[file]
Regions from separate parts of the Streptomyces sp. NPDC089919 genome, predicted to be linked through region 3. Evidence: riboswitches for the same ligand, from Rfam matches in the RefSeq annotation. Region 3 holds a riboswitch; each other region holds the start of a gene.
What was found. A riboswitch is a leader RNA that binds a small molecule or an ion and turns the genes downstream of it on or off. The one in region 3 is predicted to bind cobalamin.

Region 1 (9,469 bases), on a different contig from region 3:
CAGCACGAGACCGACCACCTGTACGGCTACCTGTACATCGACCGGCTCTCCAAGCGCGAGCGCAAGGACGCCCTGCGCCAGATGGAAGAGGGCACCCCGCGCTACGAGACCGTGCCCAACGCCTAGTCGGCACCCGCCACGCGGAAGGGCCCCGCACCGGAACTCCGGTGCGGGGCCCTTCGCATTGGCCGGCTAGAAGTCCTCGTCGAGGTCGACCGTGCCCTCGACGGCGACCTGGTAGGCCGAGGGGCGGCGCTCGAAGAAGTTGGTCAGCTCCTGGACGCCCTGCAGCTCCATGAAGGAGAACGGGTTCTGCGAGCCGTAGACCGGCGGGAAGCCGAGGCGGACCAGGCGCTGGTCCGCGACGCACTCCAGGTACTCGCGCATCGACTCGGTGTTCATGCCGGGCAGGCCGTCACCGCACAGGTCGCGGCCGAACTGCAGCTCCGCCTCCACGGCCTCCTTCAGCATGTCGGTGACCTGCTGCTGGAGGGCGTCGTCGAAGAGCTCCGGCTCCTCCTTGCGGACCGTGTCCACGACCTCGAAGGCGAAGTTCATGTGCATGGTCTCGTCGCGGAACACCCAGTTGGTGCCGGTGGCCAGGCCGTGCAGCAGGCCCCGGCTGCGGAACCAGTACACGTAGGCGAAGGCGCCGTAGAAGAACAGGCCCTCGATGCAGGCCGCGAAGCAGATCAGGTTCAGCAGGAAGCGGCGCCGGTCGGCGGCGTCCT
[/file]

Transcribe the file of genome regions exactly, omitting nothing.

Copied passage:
Regions from separate parts of the Streptomyces sp. NPDC089919 genome, predicted to be linked through region 3. Evidence: riboswitches for the same ligand, from Rfam matches in the RefSeq annotation. Region 3 holds a riboswitch; each other region holds the start of a gene.
What was found. A riboswitch is a leader RNA that binds a small molecule or an ion and turns the genes downstream of it on or off. The one in region 3 is predicted to bind cobalamin.

Region 1 (9,469 bases), on a different contig from region 3:
CAGCACGAGACCGACCACCTGTACGGCTACCTGTACATCGACCGGCTCTCCAAGCGCGAGCGCAAGGACGCCCTGCGCCAGATGGAAGAGGGCACCCCGCGCTACGAGACCGTGCCCAACGCCTAGTCGGCACCCGCCACGCGGAAGGGCCCCGCACCGGAACTCCGGTGCGGGGCCCTTCGCATTGGCCGGCTAGAAGTCCTCGTCGAGGTCGACCGTGCCCTCGACGGCGACCTGGTAGGCCGAGGGGCGGCGCTCGAAGAAGTTGGTCAGCTCCTGGACGCCCTGCAGCTCCATGAAGGAGAACGGGTTCTGCGAGCCGTAGACCGGCGGGAAGCCGAGGCGGACCAGGCGCTGGTCCGCGACGCACTCCAGGTACTCGCGCATCGACTCGGTGTTCATGCCGGGCAGGCCGTCACCGCACAGGTCGCGGCCGAACTGCAGCTCCGCCTCCACGGCCTCCTTCAGCATGTCGGTGACCTGCTGCTGGAGGGCGTCGTCGAAGAGCTCCGGCTCCTCCTTGCGGACCGTGTCCACGACCTCGAAGGCGAAGTTCATGTGCATGGTCTCGTCGCGGAACACCCAGTTGGTGCCGGTGGCCAGGCCGTGCAGCAGGCCCCGGCTGCGGAACCAGTACACGTAGGCGAAGGCGCCGTAGAAGAACAGGCCCTCGATGCAGGCCGCGAAGCAGATCAGGTTCAGCAGGAAGCGGCGCCGGTCGGCGGCGTCCT